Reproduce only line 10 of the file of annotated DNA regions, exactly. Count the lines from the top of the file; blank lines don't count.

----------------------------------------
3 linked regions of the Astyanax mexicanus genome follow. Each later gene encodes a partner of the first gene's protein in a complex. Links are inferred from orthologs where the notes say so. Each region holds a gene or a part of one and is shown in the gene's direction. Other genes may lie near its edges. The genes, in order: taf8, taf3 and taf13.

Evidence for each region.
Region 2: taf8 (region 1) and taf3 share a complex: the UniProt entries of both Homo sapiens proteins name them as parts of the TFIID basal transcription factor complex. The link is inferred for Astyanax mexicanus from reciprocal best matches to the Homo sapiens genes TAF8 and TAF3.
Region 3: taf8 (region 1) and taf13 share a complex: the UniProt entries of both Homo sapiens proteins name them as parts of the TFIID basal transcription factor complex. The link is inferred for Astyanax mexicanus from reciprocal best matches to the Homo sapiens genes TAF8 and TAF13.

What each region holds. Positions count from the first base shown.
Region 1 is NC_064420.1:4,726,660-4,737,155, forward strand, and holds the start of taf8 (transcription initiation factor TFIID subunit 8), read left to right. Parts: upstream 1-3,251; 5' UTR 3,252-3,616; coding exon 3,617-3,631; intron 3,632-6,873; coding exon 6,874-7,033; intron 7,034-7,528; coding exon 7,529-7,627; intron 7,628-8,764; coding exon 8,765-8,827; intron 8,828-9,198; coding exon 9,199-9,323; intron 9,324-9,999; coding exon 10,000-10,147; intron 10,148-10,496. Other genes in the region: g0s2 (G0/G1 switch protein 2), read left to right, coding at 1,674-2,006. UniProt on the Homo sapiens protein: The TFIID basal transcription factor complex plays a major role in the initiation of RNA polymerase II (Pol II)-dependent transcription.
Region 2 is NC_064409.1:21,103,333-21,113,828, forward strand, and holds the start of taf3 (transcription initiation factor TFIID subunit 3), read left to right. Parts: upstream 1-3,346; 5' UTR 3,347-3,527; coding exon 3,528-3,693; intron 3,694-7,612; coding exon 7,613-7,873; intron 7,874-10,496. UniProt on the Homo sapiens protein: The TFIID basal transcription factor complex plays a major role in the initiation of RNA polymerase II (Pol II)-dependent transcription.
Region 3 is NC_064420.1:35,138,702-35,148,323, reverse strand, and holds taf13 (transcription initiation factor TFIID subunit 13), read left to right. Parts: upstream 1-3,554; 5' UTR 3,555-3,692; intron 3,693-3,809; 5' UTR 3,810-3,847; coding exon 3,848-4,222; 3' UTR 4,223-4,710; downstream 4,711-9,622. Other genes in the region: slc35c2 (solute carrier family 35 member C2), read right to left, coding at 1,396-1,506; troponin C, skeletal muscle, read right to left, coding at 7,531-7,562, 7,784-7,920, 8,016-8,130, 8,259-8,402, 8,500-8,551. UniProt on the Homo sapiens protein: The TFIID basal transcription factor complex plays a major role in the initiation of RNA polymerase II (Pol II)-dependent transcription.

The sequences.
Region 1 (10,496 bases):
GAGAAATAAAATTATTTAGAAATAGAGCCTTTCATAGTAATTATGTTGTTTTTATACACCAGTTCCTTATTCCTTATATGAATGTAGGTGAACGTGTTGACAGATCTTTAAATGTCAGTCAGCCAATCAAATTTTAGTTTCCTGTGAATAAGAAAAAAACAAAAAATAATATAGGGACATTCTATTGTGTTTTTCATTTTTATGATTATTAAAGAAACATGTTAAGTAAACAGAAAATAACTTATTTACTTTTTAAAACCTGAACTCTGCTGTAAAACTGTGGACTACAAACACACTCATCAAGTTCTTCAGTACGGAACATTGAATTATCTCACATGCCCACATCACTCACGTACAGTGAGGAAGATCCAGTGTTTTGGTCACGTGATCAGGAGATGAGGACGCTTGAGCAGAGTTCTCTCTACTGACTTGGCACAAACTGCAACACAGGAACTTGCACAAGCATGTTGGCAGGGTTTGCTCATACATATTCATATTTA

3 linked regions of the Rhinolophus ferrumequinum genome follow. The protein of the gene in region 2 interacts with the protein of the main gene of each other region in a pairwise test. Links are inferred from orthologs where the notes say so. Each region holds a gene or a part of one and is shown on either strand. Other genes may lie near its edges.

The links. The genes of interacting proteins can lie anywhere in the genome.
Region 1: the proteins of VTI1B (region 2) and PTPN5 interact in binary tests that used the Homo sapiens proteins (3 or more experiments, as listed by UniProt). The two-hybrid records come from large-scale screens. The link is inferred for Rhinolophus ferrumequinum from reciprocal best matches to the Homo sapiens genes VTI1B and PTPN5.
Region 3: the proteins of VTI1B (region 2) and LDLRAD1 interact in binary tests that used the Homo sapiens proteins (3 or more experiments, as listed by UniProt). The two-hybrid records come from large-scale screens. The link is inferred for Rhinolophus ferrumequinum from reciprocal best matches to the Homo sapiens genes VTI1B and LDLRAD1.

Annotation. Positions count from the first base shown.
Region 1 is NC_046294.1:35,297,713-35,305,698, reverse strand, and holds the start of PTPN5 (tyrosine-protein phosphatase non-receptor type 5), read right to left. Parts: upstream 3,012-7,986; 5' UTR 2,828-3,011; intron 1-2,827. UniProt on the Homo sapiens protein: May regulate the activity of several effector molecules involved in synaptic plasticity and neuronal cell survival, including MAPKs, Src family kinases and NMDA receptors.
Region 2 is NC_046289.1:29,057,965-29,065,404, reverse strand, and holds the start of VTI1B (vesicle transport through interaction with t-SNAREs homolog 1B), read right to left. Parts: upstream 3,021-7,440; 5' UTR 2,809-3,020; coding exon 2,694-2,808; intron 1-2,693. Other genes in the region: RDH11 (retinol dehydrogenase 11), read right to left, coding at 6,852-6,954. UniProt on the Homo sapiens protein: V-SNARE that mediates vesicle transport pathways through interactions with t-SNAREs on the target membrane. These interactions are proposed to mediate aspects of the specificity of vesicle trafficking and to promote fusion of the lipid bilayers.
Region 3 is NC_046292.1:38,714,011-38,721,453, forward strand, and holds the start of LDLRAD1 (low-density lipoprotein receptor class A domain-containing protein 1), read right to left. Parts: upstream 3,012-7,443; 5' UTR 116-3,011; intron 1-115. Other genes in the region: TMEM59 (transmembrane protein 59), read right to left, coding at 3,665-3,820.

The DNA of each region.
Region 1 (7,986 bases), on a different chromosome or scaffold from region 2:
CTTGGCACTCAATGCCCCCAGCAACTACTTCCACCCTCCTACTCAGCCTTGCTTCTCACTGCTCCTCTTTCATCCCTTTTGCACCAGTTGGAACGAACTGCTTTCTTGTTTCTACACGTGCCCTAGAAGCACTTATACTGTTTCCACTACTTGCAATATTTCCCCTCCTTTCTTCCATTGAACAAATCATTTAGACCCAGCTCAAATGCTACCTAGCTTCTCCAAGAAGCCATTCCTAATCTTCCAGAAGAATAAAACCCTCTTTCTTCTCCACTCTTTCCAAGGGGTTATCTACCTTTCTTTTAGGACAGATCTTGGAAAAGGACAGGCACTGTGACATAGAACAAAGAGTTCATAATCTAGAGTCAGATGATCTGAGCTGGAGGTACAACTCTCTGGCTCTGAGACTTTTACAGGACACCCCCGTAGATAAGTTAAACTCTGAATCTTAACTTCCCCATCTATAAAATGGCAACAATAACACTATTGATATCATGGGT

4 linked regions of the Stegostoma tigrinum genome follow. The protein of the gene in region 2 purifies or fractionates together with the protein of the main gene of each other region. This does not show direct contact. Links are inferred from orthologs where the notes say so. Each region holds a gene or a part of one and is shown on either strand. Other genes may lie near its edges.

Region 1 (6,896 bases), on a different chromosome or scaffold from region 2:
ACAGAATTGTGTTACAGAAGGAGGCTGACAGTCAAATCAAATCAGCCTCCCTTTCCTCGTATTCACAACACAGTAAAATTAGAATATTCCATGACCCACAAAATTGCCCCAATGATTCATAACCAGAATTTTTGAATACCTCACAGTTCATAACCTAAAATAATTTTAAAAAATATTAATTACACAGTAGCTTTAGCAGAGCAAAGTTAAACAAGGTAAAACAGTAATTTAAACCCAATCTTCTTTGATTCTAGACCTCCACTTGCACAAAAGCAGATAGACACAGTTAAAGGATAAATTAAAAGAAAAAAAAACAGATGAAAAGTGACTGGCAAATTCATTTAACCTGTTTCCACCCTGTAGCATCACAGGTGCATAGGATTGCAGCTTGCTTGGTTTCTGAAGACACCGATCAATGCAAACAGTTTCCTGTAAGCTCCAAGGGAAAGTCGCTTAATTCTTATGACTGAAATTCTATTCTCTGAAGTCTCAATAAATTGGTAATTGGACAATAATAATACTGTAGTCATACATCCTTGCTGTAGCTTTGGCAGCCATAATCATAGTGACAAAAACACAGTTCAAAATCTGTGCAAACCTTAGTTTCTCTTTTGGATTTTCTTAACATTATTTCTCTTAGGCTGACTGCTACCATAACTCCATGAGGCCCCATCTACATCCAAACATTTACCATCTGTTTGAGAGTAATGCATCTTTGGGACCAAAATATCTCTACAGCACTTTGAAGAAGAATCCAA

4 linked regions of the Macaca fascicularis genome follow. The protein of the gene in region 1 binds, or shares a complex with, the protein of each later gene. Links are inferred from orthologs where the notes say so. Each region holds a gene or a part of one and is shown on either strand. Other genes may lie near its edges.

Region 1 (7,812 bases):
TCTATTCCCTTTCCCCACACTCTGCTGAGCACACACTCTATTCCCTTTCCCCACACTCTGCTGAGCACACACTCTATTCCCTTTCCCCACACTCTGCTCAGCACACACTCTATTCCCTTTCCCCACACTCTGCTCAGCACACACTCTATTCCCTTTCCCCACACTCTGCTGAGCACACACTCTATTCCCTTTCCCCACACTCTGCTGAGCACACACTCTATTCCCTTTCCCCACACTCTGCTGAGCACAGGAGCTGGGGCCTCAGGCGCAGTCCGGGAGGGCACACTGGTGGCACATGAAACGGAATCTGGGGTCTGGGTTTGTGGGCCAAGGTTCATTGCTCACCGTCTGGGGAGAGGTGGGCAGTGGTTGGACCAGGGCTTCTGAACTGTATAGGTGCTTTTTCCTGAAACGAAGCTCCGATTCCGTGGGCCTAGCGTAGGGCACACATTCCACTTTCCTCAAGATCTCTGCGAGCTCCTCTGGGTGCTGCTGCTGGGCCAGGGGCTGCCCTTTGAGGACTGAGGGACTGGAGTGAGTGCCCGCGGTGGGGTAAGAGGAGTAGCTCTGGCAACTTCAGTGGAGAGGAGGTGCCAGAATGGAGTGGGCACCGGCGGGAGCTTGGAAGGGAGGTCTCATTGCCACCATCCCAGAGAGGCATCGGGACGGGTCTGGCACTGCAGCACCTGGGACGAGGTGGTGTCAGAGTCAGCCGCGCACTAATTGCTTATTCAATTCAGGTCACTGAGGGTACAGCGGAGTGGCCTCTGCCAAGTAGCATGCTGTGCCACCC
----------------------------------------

Region 1 (10,496 bases):